The agitator has not been a very common personage in English history. The greatest that has ever been seen was O’Connell, and I do not know of any other, until the time of the League, who may be placed even as second to him. In the previous century Wilkes had made a great figure, and Wilkes was a man of real power and energy. But he was rather the symbol of a strong popular sentiment, than its inspirer; and he may be more truly said to have been borne on the crest of the movement, than to have given to it force or volume.
Cobden seemed to have few of the endowments of an agitator, as that character is ordinarily thought of. He had no striking physical gifts of the histrionic kind. He had one physical quality which must be ranked first among the secondary endowments of great workers. Later in life he said, “If I had not had the faculty of sleeping like a dead fish, in five minutes after the most exciting mental effort, and with certainty of having oblivion for six consecutive hours, I should not have been alive now.” In his early days, he was slight in frame and build. He afterwards grew nearer to portliness. He had a large and powerful head, and the indescribable charm of a candid eye. His features were not of a commanding type; but they were illuminated and made attractive by the brightness of intelligence, of sympathy, and of earnestness. About the mouth there was a curiously winning mobility and play. His voice was clear,1841.
It has often been pointed out how the two great spokesmen of the League were the complements of one another; how their gifts differed, so that one exactly covered the ground which the other was predisposed to leave comparatively untouched. The differences between them, it is true, were not so many as the points of resemblance. If in Mr. Bright there was a deeper austerity, in both there was the same homeliness of allusion, and the same graphic plainness. Both avoided the stilted abstractions of rhetoric, and neither was ever afraid of the vulgarity of details. In Cobden as in Bright, we feel that there was nothing personal or small, and that what they cared for so vehemently were great causes. There was a resolute standing aloof from the small things of party, which would be almost arrogant, if the whole texture of what they had to say were less 1841.
If in one sense the Corn Laws did not seem a promising theme for a popular agitation, they were excellently fitted to bring out Cobden’s peculiar strength, for they dealt with firm matter and demonstrable inferences, and this was the region where Cobden’s powers naturally exercised themselves. In such an appeal to sentiment and popular passion as the contemporary agitation of O’Connell for Repeal, he could have played no leading part.3 Where knowledge and logic were the proper instruments, Cobden was a master.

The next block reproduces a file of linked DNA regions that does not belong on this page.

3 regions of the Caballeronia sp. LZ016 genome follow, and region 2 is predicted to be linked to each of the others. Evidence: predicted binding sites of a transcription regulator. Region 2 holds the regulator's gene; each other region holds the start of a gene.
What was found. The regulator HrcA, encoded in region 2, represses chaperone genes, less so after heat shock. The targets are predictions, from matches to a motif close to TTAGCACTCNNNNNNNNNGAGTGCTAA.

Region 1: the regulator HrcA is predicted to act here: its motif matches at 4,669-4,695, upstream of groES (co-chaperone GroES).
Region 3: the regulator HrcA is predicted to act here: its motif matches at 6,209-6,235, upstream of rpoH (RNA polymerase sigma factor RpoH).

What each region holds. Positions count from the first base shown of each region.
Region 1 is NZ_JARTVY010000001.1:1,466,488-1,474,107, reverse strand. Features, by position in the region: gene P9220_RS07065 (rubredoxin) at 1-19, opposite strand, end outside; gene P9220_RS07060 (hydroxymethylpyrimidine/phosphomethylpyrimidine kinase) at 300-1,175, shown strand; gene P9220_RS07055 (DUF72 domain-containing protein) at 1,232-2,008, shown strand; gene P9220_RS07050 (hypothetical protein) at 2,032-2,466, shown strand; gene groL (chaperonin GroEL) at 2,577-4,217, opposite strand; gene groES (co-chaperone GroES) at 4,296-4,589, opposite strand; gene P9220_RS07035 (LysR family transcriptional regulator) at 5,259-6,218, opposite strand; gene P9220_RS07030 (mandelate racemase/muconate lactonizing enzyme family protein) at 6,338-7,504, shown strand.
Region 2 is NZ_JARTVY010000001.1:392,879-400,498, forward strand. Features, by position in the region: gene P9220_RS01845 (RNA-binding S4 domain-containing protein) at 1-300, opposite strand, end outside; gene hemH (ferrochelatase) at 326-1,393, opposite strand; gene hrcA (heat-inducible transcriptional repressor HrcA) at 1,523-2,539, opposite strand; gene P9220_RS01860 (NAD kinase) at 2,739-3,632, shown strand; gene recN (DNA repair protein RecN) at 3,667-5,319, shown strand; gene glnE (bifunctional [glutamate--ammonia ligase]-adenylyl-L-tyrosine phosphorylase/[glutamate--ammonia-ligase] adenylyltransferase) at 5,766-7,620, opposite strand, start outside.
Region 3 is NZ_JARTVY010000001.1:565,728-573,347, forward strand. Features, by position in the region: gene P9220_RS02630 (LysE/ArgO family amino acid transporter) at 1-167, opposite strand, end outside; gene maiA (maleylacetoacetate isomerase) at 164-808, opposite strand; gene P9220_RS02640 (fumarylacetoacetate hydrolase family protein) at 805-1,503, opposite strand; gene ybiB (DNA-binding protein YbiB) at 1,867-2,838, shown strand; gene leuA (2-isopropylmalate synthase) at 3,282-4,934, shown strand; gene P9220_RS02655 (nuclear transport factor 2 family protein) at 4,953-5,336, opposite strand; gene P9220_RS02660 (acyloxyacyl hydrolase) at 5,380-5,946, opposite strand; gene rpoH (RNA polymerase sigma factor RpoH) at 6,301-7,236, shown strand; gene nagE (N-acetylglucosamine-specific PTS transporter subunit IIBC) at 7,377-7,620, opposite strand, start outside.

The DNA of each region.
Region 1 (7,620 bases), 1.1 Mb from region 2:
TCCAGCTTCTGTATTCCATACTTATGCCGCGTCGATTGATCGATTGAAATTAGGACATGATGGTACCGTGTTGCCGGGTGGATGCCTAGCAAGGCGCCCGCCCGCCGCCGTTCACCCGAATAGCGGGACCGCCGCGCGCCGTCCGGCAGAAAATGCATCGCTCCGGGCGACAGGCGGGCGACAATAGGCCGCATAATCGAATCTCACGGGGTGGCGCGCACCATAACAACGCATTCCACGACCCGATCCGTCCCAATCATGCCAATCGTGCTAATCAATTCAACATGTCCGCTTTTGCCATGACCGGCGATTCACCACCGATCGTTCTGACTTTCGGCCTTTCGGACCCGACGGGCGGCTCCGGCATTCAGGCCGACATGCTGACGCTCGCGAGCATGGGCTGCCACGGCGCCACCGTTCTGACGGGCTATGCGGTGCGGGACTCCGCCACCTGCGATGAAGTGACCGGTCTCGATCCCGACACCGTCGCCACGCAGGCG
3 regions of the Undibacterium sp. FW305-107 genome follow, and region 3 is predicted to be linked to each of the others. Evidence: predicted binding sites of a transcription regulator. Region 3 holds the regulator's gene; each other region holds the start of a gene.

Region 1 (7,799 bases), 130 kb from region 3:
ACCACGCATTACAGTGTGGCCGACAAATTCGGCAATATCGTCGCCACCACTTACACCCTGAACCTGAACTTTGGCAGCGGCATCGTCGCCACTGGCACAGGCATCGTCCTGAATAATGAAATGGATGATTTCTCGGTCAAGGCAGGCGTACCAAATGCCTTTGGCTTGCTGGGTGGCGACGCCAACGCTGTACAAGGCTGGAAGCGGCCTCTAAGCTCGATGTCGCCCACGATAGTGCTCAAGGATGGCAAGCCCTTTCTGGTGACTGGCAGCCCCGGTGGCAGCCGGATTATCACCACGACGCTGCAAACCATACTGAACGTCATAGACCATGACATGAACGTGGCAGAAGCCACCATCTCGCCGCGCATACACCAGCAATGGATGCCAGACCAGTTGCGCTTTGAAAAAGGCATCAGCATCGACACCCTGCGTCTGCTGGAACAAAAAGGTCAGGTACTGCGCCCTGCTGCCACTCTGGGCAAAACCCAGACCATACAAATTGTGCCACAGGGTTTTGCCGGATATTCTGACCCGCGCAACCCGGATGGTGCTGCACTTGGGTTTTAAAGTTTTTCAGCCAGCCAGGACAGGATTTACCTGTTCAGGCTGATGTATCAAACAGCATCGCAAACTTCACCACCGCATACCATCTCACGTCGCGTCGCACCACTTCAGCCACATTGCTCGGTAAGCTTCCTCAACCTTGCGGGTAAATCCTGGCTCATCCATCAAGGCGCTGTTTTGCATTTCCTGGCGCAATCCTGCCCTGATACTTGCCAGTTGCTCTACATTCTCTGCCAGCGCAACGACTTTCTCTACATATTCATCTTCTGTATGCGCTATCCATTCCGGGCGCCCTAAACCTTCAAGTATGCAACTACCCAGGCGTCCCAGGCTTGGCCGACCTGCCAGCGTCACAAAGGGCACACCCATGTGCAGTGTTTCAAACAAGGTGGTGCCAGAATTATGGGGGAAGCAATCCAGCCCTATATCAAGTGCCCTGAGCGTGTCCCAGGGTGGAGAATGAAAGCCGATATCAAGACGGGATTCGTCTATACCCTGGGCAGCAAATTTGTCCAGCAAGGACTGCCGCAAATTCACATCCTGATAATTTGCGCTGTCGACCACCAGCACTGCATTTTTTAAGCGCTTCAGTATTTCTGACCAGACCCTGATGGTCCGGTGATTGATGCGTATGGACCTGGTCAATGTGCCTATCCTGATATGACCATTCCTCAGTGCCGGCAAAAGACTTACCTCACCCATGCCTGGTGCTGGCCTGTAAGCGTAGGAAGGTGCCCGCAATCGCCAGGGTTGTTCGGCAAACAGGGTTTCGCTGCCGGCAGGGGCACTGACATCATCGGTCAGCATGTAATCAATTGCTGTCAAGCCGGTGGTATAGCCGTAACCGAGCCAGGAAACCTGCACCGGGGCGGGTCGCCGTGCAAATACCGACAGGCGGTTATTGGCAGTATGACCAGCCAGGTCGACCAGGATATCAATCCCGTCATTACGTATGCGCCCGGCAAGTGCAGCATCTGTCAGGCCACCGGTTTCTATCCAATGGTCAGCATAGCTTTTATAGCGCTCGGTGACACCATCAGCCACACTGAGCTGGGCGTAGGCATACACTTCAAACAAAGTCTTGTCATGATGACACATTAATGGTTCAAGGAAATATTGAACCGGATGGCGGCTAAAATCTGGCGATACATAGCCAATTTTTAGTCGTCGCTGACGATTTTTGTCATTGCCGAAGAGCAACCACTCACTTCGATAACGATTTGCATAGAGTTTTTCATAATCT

Enormous masses of material for the case poured every week into the offices of the League. All the day long Cobden was talking with men who had something to tell him. Correspondents from every quarter of the land plied him with information. Yet he was never overwhelmed by the volume of the stream. He was incessantly on the alert for a useful fact, a telling illustration, a new fallacy to expose. So dexterously did he move through the ever-growing piles 1841.
A political or religious agitator must not be afraid of incessant repetition. Repetition in his most effective instrument. The fastidiousness which is proper to literature, and which makes a man dread to say the same thing twice, is in the field of propagandism were impotency. This is one reason why even the greatest agitators in causes which have shaken the world, are often among the least interesting men in history. Cobden had moral and social gifts which invest him with a peculiar attraction, and will long make his memory interesting as that of a versatile nature; but he was never afraid of the agitator’s art of repeating his formula, his principles, his illustrations, his phrases, with untiring reiteration.
Though he abounded in matter, Cobden can hardly be described as copious. He is neat and pointed, nor is his argument ever left unclenched; but he permits himself no large excursions. What he was thinking of was the matter immediately in hand, the audience before his eyes, the point that would tell best then and there, and would be most likely to remain in men’s recollections. For such purposes copiousness is ill-fitted; that is for the stately leisure of the pulpit. Cobden’s task was to leave in his hearer’s mind a compact answer to each current fallacy, and to scotch or kill as many protectionist sophisms as possible within the given time. What is remarkable, is that while he kept close to the matter and substance of his case, and resorted comparatively little to sarcasm, humour, invective, pathos, or the other elements that are catalogued in manuals of rhetoric, yet no speaker was ever further removed from prosiness, or came into more real and sympathetic contact with his audience. His speaking was thoroughly businesslike, and yet it was never dull. It was not, according to the old definition of oratory, reason fused1841.